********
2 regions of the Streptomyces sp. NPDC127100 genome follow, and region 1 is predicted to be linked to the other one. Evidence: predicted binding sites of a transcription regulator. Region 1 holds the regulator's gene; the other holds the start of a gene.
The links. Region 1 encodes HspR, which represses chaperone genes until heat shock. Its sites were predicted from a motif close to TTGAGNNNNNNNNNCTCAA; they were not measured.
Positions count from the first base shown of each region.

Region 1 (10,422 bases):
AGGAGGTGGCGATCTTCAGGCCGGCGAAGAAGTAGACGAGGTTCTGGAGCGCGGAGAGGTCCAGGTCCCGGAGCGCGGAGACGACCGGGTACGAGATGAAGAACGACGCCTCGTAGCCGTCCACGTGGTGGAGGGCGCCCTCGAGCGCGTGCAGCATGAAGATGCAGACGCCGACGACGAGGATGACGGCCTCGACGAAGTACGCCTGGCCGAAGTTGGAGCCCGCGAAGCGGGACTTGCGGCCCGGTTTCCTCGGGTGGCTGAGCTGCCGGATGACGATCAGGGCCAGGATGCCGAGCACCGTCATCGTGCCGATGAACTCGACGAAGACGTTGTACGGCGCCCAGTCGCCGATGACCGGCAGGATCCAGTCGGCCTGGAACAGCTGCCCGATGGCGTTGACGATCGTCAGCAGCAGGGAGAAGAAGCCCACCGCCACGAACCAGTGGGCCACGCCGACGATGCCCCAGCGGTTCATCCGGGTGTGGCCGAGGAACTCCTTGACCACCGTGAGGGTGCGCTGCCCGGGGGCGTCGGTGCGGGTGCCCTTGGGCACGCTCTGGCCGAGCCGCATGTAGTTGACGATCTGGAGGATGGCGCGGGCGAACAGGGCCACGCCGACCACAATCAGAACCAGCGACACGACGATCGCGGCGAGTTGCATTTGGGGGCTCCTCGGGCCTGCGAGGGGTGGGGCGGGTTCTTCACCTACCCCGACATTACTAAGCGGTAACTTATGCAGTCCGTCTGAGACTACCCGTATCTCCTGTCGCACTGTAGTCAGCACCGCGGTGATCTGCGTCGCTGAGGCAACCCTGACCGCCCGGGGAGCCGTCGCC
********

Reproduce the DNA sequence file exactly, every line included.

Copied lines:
2 regions of the Streptomyces sp. NPDC127100 genome follow, and region 1 is predicted to be linked to the other one. Evidence: predicted binding sites of a transcription regulator. Region 1 holds the regulator's gene; the other holds the start of a gene.
The links. Region 1 encodes HspR, which represses chaperone genes until heat shock. Its sites were predicted from a motif close to TTGAGNNNNNNNNNCTCAA; they were not measured.
Positions count from the first base shown of each region.

Region 1 (10,422 bases):
AGGAGGTGGCGATCTTCAGGCCGGCGAAGAAGTAGACGAGGTTCTGGAGCGCGGAGAGGTCCAGGTCCCGGAGCGCGGAGACGACCGGGTACGAGATGAAGAACGACGCCTCGTAGCCGTCCACGTGGTGGAGGGCGCCCTCGAGCGCGTGCAGCATGAAGATGCAGACGCCGACGACGAGGATGACGGCCTCGACGAAGTACGCCTGGCCGAAGTTGGAGCCCGCGAAGCGGGACTTGCGGCCCGGTTTCCTCGGGTGGCTGAGCTGCCGGATGACGATCAGGGCCAGGATGCCGAGCACCGTCATCGTGCCGATGAACTCGACGAAGACGTTGTACGGCGCCCAGTCGCCGATGACCGGCAGGATCCAGTCGGCCTGGAACAGCTGCCCGATGGCGTTGACGATCGTCAGCAGCAGGGAGAAGAAGCCCACCGCCACGAACCAGTGGGCCACGCCGACGATGCCCCAGCGGTTCATCCGGGTGTGGCCGAGGAACTCCTTGACCACCGTGAGGGTGCGCTGCCCGGGGGCGTCGGTGCGGGTGCCCTTGGGCACGCTCTGGCCGAGCCGCATGTAGTTGACGATCTGGAGGATGGCGCGGGCGAACAGGGCCACGCCGACCACAATCAGAACCAGCGACACGACGATCGCGGCGAGTTGCATTTGGGGGCTCCTCGGGCCTGCGAGGGGTGGGGCGGGTTCTTCACCTACCCCGACATTACTAAGCGGTAACTTATGCAGTCCGTCTGAGACTACCCGTATCTCCTGTCGCACTGTAGTCAGCACCGCGGTGATCTGCGTCGCTGAGGCAACCCTGACCGCCCGGGGAGCCGTCGCC